It was a sad day for all those who care about the fate of the Egyptian vulture in Italy when it was discovered that Lucrezia had died electrocuted in the Apulian countryside.
The episode dates back to 16 June 2020 but only on 20 August 2020, thanks to a weak and isolated signal received from the GPS of which Lucrezia was equipped and to the commitment of the ornithologist Dr. Pino Giglio of LIPU, it was possible to find Lucrezia’s remains. Thanks to the intervention and support of the staff of the LIFE Egyptian vulture project and the Carabinieri Forestali, the carcass was delivered to the Zooprophylactic Institute of Puglia and Basilicata.
The young Egyptian vulture was born at CERM in 2017 and was released in 2019 in the Murgia Materana Natural Park as part of the LIFE Egyptian vulture project. Both during her winter stay in the province of Reggio Calabria and during her trips between Puglia and Basilicata, Lucrezia had been monitored and supervised by many volunteers and by the Forest Police and various feeding points had been set up for her in the rest and wintering areas.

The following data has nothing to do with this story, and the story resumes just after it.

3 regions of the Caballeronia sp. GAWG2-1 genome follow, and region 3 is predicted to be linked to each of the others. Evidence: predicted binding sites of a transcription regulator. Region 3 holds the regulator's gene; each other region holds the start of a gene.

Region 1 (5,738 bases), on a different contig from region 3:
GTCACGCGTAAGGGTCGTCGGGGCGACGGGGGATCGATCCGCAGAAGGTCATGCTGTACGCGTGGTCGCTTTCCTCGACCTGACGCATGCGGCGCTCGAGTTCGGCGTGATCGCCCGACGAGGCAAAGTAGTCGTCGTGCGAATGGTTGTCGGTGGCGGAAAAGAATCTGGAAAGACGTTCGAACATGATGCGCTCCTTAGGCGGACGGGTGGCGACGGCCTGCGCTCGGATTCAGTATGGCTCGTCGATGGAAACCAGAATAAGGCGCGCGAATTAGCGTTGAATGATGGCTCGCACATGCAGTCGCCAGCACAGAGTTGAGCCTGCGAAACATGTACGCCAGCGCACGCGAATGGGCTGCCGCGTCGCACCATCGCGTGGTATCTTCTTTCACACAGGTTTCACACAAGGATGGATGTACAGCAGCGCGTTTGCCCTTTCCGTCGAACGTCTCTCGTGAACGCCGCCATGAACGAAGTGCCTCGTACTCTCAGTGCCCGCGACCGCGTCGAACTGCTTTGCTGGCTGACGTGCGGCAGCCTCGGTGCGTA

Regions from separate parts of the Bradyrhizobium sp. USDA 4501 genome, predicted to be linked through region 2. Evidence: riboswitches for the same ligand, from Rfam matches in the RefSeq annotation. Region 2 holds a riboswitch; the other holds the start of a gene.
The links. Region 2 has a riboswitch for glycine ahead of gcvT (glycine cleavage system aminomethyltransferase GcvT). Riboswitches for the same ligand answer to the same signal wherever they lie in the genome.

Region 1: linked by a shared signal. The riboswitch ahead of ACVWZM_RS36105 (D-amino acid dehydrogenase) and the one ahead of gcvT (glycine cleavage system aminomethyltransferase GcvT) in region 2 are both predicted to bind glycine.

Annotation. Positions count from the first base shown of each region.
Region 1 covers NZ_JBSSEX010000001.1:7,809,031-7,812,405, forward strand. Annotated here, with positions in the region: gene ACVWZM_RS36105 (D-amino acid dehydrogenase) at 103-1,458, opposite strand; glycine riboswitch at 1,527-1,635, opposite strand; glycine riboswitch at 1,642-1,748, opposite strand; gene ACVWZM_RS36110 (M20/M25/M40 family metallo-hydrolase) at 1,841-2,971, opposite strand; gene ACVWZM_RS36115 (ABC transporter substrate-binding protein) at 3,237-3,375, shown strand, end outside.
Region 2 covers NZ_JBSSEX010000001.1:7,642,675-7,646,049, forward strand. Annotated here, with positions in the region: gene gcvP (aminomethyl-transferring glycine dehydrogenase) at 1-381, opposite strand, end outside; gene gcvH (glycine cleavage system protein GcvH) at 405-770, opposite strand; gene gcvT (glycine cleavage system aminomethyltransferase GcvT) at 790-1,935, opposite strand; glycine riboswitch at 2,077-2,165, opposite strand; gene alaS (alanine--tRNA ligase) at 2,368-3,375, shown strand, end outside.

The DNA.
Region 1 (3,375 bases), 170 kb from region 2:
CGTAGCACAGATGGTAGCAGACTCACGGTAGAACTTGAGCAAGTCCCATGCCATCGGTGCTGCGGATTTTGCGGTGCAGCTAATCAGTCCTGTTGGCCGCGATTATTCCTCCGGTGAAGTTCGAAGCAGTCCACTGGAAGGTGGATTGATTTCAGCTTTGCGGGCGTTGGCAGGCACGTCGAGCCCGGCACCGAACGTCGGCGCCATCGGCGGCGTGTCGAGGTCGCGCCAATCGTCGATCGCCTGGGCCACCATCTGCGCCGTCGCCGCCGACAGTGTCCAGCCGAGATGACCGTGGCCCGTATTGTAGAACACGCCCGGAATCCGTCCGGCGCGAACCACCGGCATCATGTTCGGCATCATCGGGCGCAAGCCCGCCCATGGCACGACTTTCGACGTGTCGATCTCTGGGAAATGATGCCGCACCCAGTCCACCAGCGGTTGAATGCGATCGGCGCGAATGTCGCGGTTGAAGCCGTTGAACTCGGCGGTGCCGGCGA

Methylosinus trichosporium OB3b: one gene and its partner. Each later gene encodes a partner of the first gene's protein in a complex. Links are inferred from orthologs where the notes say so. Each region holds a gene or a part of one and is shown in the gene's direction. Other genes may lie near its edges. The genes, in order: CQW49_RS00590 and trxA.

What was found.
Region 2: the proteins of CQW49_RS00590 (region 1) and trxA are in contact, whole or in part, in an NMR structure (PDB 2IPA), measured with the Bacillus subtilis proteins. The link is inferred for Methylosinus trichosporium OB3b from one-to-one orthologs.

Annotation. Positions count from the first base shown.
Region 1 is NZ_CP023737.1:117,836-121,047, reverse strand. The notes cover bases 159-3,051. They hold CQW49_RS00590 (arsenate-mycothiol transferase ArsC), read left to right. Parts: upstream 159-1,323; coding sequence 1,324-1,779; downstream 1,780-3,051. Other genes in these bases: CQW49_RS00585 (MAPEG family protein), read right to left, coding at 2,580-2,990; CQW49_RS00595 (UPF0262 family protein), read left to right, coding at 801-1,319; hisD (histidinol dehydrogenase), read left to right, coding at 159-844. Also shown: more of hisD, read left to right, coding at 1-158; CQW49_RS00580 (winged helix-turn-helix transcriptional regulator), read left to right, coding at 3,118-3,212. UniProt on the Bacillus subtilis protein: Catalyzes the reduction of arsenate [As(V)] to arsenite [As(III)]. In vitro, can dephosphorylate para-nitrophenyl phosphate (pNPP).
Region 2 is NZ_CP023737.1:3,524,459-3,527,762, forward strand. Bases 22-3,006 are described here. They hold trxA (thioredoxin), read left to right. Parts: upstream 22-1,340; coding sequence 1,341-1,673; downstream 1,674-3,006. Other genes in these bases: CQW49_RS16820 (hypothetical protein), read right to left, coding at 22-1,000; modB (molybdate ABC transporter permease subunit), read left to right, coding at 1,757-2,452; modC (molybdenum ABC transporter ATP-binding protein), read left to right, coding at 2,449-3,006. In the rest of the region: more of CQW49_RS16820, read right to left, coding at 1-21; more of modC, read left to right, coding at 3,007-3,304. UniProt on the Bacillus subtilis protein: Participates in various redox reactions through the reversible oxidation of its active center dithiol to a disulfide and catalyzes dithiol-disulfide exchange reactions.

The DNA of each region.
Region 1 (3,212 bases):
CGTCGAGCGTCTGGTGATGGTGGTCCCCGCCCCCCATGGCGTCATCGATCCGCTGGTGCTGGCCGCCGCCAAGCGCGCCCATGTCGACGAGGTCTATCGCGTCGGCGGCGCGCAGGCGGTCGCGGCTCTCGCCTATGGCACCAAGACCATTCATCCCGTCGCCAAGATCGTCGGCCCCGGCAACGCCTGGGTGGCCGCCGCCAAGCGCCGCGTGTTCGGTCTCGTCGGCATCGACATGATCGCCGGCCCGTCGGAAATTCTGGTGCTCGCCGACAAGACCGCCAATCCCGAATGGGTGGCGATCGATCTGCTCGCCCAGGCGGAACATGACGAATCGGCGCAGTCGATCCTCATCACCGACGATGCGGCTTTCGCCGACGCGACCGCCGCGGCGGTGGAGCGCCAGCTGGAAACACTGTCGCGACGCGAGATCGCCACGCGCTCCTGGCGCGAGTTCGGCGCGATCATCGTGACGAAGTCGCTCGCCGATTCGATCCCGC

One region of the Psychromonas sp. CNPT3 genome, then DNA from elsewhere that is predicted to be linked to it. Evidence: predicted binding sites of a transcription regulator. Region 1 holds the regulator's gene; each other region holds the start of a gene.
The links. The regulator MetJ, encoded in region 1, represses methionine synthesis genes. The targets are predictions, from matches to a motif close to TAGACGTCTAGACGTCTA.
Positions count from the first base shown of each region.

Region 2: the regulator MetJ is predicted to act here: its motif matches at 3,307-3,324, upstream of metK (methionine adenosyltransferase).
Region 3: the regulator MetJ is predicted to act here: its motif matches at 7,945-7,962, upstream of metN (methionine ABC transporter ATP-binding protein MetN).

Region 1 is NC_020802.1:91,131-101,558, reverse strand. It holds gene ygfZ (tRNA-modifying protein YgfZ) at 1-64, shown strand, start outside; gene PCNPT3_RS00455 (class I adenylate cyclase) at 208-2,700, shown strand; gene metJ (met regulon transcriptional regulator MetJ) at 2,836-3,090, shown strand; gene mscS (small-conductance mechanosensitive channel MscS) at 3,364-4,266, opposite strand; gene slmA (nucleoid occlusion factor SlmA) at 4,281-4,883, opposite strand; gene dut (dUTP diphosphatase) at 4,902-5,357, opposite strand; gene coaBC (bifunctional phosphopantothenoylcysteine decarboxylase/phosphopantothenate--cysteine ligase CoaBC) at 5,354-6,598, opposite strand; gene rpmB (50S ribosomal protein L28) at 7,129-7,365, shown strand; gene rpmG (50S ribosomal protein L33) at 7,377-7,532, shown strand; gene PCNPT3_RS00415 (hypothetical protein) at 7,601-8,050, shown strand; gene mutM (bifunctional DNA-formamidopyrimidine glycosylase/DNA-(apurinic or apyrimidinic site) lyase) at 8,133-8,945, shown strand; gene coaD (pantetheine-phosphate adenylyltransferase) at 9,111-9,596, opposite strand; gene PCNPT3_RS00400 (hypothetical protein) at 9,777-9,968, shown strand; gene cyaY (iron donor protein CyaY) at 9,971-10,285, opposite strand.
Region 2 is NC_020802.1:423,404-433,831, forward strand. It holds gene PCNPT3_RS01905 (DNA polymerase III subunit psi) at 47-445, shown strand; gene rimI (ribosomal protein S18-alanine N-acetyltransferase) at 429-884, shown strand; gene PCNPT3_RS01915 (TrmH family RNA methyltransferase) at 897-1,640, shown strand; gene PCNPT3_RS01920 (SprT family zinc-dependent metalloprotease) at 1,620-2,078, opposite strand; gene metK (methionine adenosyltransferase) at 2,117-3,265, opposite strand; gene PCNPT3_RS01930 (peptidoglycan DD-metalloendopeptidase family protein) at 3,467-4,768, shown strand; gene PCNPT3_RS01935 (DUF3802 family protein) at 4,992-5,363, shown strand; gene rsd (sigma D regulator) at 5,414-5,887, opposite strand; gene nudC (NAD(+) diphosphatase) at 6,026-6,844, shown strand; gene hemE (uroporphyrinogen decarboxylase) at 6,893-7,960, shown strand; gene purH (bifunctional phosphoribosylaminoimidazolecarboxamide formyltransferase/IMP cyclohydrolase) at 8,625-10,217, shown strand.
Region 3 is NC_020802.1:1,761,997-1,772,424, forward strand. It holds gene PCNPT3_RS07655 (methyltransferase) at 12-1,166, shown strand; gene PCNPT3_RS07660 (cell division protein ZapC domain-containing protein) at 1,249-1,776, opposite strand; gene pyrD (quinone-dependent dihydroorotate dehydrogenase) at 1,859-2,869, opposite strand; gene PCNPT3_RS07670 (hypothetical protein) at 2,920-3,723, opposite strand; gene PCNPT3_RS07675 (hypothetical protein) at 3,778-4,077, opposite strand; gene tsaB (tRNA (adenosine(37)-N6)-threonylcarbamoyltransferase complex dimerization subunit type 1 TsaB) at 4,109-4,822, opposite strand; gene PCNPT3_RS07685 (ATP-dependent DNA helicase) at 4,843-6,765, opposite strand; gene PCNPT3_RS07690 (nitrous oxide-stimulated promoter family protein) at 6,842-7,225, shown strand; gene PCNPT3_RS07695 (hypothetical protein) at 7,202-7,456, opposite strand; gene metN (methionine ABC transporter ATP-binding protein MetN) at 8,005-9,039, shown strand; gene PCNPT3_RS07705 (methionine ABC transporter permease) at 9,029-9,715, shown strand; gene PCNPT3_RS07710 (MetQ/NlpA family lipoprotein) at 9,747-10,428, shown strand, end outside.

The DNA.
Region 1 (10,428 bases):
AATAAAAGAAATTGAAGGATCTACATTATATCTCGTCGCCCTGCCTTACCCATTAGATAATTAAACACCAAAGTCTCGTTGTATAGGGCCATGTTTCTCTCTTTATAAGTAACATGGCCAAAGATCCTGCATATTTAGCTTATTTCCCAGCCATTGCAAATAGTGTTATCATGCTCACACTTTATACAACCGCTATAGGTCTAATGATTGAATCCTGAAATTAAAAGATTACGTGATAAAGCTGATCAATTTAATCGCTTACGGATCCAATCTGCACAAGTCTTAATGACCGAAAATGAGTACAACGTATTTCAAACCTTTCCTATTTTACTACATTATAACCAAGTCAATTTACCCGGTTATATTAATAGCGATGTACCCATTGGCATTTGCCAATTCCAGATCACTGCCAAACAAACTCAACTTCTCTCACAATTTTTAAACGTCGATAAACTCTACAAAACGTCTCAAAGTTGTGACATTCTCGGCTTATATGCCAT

The LIFE Egyptian vulture project, which sees E-Distribuzione engaged as coordinator of the international partnership, aims to reduce the risk of such events by isolating numerous poles located in sensitive areas for the Egyptian vulture.
Lucrezia frequented an area of the Alta Murgia ideal for birds of prey’s nutrition but, unfortunately, it’s an area almost entirely devoid of trees: the poles, therefore, are often the only available perches. In fact, the body of the Egyptian vulture was found just outside the concrete base of a support with a derivation point. It is a structure that has at least two critical points in which, especially when landing or taking flight, birds with medium-large wingspan can be victims of electrocution (touching a grounded plate and, at the same time, the electric cable) .
The death of this Egyptian vulture is a terrible blow for all who have worked hard to give birth to her, to release her and for her life as a free animal. Her death has stolen a precious individual from the very small Italian population of this species.
Operations such as those implemented with the LIFE Egyptian vulture project contribute to concretely reduce the risk of such episodes and should be extended to other sensitive areas for this species.